The election is over, and the results aren't pretty for Republicans. Barack Obama won the presidency by a fairly comfortable margin, Democrats expanded their majority in the House, and the GOP is hanging onto the filibuster by a hair in the Senate. Now that the rallies have died down, the attack ads have been pulled off the air, and Americans are facing a new political reality, it may be instructive for those who supported the McCain-Palin ticket to revisit a slogan with which they're quite familiar: "Country First."
Throughout the general election season, this catchphrase adorned thousands of McCain rally signs, stump speech podiums, and election banners. It summed up, in two simple words, the essence of McCain's candidacy—the Republican ticket would put the nation's interests above all else, including partisan consideration and personal ambitions. Many of the 57 million citizens who pulled the lever for McCain have at some point waved a placard featuring this motto, and countless more have chanted it at campaign stops. Now that the votes have been cast and the people have spoken, what does "country first" mean for those who are disappointed with the results of November 4th? The Republican post-election manifestation of this noble creed should take several forms.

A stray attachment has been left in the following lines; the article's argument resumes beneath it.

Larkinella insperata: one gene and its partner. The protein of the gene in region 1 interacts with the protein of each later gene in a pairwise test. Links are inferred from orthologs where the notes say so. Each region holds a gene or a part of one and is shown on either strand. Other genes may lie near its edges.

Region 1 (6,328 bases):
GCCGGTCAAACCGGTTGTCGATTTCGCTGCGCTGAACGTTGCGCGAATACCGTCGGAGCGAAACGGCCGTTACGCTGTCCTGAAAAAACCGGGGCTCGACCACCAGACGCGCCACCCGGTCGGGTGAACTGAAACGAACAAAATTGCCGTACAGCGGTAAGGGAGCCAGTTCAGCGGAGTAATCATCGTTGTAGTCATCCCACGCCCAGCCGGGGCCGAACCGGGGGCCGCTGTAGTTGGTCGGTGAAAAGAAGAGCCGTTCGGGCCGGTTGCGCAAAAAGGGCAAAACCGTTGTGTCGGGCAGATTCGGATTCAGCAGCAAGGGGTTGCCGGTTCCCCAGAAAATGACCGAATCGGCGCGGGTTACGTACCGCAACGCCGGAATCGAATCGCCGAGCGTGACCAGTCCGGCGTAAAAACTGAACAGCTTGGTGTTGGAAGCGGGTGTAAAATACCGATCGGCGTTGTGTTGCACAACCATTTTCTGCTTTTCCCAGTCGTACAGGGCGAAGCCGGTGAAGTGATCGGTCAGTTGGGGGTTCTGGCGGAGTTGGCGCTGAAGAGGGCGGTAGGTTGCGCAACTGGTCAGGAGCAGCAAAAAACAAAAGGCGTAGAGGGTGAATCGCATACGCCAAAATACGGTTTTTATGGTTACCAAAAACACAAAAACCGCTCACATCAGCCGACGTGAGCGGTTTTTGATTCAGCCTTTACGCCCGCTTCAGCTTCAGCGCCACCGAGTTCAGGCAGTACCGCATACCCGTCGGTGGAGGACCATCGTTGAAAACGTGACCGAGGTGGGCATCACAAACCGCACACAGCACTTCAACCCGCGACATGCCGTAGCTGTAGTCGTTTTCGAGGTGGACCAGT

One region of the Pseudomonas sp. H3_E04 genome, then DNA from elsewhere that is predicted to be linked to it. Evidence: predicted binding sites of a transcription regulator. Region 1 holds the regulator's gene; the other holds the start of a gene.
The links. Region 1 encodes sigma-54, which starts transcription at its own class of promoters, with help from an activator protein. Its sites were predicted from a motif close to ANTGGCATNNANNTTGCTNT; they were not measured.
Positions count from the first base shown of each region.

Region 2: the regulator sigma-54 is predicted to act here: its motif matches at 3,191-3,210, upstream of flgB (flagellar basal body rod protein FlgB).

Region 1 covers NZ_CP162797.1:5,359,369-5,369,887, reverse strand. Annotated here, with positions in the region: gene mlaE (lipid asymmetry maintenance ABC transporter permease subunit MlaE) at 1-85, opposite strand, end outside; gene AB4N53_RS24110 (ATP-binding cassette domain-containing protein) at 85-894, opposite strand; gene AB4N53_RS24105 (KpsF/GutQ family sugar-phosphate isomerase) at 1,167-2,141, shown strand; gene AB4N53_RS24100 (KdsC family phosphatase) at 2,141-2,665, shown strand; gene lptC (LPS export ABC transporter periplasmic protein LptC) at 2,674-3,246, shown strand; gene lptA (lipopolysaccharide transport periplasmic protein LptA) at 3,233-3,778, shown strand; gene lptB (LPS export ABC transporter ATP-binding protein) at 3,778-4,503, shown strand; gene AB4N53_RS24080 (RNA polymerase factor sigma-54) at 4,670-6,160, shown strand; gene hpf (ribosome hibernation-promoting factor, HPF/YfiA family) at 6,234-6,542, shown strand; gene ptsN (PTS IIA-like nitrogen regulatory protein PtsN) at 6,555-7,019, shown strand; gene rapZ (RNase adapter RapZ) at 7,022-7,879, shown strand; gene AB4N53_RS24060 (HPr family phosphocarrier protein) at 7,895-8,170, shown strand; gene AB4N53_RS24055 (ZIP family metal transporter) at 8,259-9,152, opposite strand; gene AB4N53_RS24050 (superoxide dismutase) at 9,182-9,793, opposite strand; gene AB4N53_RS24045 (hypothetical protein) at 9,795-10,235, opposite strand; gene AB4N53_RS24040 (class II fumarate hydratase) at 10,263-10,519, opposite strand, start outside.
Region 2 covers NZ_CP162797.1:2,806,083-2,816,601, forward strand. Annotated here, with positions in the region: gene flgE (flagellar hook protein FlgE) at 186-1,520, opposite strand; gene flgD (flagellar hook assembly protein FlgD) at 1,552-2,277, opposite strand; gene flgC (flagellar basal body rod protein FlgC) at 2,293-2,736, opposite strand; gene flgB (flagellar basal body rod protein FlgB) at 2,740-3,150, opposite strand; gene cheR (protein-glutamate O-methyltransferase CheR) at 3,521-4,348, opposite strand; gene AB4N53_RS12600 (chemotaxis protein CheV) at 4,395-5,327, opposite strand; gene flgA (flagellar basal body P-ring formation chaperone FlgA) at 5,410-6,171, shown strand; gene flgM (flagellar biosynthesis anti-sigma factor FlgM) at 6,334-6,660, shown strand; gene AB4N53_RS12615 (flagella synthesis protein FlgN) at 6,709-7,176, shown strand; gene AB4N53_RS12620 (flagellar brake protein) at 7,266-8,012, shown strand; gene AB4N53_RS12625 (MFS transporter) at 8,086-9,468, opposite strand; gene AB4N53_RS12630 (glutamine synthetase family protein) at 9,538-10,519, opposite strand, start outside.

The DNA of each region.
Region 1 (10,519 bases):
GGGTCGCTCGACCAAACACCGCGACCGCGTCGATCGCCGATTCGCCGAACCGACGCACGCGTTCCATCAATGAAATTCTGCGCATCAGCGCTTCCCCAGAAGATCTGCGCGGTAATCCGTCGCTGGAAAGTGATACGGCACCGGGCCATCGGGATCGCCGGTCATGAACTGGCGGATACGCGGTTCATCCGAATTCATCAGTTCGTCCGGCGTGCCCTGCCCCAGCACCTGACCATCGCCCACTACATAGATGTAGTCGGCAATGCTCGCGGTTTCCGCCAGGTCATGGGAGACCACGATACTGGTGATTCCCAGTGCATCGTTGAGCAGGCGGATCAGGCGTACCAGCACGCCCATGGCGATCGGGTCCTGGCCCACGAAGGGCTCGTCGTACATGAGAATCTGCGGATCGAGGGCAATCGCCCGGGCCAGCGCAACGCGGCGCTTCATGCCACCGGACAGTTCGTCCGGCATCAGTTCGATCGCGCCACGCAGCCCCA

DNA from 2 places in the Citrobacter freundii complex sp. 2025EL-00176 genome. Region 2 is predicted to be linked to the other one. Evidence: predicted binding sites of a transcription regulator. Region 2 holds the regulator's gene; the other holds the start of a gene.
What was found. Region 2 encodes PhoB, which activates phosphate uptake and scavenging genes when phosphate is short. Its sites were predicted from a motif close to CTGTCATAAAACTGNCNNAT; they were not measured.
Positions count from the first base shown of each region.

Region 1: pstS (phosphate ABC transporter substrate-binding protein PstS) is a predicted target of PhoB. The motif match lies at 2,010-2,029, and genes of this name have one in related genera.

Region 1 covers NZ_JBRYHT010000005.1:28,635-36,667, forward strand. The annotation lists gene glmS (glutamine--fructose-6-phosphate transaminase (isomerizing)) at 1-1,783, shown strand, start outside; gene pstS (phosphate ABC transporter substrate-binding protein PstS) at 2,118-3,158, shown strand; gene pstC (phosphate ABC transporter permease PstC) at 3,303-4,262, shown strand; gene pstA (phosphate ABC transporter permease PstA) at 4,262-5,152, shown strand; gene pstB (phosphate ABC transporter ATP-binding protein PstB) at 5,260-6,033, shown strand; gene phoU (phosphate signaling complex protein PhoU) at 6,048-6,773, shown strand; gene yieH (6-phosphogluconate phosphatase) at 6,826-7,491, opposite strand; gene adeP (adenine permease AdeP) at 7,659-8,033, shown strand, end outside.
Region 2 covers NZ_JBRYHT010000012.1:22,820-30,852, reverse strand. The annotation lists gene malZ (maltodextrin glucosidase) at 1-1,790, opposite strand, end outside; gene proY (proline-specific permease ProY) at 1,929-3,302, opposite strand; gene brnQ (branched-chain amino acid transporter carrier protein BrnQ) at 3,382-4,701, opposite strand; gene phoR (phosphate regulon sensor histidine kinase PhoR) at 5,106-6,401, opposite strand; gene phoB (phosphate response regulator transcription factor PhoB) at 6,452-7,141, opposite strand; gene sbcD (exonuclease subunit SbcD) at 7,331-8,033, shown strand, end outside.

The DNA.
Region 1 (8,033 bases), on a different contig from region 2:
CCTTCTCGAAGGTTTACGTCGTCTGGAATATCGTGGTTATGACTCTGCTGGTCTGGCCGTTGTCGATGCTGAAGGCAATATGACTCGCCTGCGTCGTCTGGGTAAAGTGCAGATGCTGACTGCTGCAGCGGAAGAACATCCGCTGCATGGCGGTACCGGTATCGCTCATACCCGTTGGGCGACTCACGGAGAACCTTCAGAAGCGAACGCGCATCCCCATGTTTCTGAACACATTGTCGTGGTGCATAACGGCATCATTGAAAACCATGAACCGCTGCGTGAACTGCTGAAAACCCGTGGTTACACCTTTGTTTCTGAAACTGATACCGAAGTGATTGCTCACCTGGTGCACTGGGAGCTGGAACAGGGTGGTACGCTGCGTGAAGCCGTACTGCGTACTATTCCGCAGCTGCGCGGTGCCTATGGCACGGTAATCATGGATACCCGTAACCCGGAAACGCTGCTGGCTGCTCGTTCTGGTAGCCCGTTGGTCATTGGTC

First, it should mean respecting the President of the United States, and the office he holds. The Left has attacked, defamed, belittled, and mocked the current president for the better part of eight years. They often carp about America's standing in the world without suspecting for an instant that their ceaseless efforts to tear down their own country's leader may well have contributed to the negative perception abroad. The Right should prove itself to be better than that by affording the new president the respect he deserves. Conservatives should do so not merely to foster a smug sense of superiority, but because it's the right thing to do. We face a dangerous and hostile world, rife with regimes and organizations that would like nothing better than to see the United States unravel. A modicum of national unity and solidarity could go a long way to put the country in the best position to confront these challenges.